If you’ve ever been to the old law school building in the city at St James, you’ll probably agree that while it may have had great location, location, location, it was most definitely a renovator’s choice find. Cockroaches, temperature variations never thought possible on planet Earth and utterly-frustrating swivel chairs will thankfully be a thing of the past (mostly anyway – some classes will still be taught at St James). So rejoice, and explore the new law building with me.

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These rankings have been updated for 2011!

Other law firm rankings go by revenue, the number of partners, or some other measure of bigness. But in this Web 2.0 world, shouldn’t we be looking at what the unwashed masses have to say? In that vein, I am proud to present the 2009 nointrigue.com Australian Law Firm Rankings.

The basic idea is that the better the law firm, the more articles there should be on the Internet that refer to them. This is similar to the idea behind PageRank, although I can only find out the PageRank of a firm’s website to the nearest integer, which is insufficiently fine-grained.

I put each of the law firms’ full names through Google in the following format: "law firm name" AND law site:.au. The name is combined with the word law because firms like Gadens have rather common names that could be used in other contexts.1 The search is restricted to Australian sites, because international firms like Baker & McKenzie would be unfairly advantaged – these rankings are meant to be for the Australian market.

Ranking Law Firm Page Count Partners2
1 Freehills (*) 20,000 214
2 Mallesons Stephen Jaques (*) 19,600 197
3 Allens Arthur Robinson (*) 19,500 197
4 Minter Ellison (*) 18,600 286
5 Deacons3 18,200 133
6 Clayton Utz (*) 17,300 223
7 Hunt & Hunt 15,200 56
8 Blake Dawson4 (*) 14,800 182
9 Corrs Chambers Westgarth 9,700 120
10 DLA Phillips Fox 8,010 164
11 Gadens 6,210 109
12 Maddocks 6,160 53
13 Baker & McKenzie 5,950 91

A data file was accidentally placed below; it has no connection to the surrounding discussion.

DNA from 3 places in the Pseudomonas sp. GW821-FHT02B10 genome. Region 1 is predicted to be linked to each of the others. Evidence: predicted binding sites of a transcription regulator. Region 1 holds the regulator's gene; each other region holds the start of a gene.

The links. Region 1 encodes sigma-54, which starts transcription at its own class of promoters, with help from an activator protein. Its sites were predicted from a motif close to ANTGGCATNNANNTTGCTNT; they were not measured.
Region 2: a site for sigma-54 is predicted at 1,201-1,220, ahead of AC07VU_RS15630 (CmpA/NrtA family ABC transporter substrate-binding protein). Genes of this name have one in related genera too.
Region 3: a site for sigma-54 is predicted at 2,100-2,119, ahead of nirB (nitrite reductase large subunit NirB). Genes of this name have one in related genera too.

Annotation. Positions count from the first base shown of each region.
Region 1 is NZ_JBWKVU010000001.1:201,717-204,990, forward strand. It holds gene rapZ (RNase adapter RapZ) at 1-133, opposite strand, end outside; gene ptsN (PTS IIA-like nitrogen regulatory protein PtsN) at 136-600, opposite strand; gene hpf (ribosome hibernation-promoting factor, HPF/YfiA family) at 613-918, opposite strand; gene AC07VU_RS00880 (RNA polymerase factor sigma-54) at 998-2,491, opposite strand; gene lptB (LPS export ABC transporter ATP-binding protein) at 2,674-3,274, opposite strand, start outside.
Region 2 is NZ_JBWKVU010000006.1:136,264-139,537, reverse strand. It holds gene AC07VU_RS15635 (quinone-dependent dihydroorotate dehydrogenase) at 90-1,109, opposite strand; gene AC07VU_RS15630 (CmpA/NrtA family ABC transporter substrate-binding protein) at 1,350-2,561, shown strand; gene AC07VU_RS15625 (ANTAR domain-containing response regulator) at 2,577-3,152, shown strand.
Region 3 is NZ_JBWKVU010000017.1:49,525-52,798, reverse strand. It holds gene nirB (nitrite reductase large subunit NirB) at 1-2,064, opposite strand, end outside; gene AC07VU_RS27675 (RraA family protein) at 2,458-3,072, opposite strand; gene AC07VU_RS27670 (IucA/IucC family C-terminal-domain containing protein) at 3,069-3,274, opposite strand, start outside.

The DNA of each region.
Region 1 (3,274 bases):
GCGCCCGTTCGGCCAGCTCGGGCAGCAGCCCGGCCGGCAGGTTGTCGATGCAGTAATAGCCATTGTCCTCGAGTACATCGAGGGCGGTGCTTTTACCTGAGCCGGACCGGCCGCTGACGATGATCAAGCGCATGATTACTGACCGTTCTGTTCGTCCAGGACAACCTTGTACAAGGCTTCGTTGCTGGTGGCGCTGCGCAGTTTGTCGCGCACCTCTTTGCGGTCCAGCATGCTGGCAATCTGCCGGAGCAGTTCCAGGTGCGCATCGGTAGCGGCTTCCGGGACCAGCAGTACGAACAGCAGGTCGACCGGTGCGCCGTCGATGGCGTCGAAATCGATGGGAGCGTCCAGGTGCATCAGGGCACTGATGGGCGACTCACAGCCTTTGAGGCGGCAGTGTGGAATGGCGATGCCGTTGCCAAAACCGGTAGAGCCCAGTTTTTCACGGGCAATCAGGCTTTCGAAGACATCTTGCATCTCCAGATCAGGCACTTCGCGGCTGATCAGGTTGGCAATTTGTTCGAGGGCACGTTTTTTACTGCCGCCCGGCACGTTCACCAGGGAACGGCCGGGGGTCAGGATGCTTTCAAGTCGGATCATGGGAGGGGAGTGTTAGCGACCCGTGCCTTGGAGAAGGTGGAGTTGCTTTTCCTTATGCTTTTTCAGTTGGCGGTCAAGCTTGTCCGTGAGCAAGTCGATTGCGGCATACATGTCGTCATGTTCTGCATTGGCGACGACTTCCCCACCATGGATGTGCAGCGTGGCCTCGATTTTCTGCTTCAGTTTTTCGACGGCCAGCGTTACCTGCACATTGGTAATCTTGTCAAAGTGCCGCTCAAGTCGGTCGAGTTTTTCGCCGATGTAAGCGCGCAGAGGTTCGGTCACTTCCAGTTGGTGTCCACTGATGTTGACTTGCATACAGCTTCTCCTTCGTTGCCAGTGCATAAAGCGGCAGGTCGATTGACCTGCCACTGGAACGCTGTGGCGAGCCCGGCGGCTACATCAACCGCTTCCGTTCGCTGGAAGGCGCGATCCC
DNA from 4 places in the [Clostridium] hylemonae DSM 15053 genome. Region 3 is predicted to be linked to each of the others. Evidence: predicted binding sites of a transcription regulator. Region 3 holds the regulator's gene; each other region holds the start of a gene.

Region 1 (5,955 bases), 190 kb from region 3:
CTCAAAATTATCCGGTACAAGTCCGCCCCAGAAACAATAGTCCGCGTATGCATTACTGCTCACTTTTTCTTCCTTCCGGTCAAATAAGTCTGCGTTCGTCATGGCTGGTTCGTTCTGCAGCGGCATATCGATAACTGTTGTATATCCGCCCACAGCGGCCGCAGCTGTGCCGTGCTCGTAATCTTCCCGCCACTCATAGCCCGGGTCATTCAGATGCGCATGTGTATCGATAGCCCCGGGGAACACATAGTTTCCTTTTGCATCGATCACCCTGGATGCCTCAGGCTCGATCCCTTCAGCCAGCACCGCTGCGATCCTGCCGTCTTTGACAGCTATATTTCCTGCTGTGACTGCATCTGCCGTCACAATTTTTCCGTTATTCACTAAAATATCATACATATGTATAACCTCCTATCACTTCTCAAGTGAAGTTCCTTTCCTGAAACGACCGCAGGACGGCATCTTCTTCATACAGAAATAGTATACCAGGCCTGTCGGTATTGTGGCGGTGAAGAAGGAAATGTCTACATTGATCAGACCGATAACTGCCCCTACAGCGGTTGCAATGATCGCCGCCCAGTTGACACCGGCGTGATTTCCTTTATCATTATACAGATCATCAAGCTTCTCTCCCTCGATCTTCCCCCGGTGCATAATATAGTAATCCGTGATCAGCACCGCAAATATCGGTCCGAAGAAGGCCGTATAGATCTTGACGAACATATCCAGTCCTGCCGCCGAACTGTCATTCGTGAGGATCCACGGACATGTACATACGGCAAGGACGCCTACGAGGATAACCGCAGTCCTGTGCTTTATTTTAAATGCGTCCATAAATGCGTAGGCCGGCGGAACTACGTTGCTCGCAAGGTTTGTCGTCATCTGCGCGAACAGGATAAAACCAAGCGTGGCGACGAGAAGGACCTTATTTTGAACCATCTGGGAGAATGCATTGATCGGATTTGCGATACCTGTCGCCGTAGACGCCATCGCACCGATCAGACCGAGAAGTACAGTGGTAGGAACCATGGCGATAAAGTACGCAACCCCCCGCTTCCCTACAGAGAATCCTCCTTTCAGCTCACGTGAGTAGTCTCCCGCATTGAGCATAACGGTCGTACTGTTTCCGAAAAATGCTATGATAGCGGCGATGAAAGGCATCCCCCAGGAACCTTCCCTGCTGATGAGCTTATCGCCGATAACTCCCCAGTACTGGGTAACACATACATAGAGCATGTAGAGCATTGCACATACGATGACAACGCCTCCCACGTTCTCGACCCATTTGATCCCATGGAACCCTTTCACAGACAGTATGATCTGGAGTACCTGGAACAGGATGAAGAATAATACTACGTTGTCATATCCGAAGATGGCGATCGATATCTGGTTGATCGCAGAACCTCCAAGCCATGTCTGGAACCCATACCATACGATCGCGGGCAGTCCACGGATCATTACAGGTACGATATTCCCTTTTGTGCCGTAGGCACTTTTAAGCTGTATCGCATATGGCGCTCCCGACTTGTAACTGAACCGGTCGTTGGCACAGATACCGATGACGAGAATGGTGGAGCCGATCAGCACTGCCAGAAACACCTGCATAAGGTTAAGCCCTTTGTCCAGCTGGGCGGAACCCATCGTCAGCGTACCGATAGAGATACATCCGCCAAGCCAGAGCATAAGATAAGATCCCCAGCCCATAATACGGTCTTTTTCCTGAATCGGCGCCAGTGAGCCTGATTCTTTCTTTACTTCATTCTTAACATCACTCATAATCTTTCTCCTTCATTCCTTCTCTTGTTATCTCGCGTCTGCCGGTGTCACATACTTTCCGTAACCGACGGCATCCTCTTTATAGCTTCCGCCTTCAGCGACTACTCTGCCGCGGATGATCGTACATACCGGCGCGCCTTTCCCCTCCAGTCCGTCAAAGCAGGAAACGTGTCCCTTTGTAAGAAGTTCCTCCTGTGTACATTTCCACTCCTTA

14 Holding Redlich 5,720 49
15 Gilbert + Tobin 4,830 54
16 Sparke Helmore 4,760 57
17 Middletons 4,260 64
18 Dibbs Abbott Stillman 3,330 68
19 McCullough Robertson 3,300 39
20 Arnold Bloch Leibler 3,260 28
21 Piper Alderman 3,080 56
22 Henry Davis York 2,510 50
23 TressCox 2,170 48
24 Davies Collison Cave 1,800 34
25 Herbert Geer 1,530 47
26 Lander & Rogers 1,400 42
27 HWL Ebsworth 1,310 99
28 Hall & Wilcox 1,290 27
29 Moray & Agnew 910 53
30 Thomson Playford Cutlers 335 37
31 Kennedy Strang 252 95

Notes:
1 This is very rough and some irrelevant hits might still be returned. However, it appears to be “good enough” via inspection of some of the hits found.
2 The number of the partners is stated at 2 January 2009, and sourced from the Australian Financial Review, 12 December 2008, page 46.
3 “Deacon” is a common word and the search with this law firm’s name was particularly problematic with many irrelevant hits; the page count is therefore probably higher than what it should be.
4 Full disclosure: I currently work at Blake Dawson as a summer clerk.
* The firms with an asterisk are the Big Six law firms.

For comparison, I used the same methodology on UK firms, this time switching the domain to .uk. Clifford Chance, with 236 partners in the UK, returned 19,000 hits. Linklaters, with 227 partners, was second, with 12,800 hits. Thirdly, Freshfields Bruckhaus Deringer scored 12,500 hits; it has 219 partners and counsels, roughly counted from their website. Interestingly, this is the same order as reported by The Lawyer Global 100 2008, which ranks law firms by total revenue!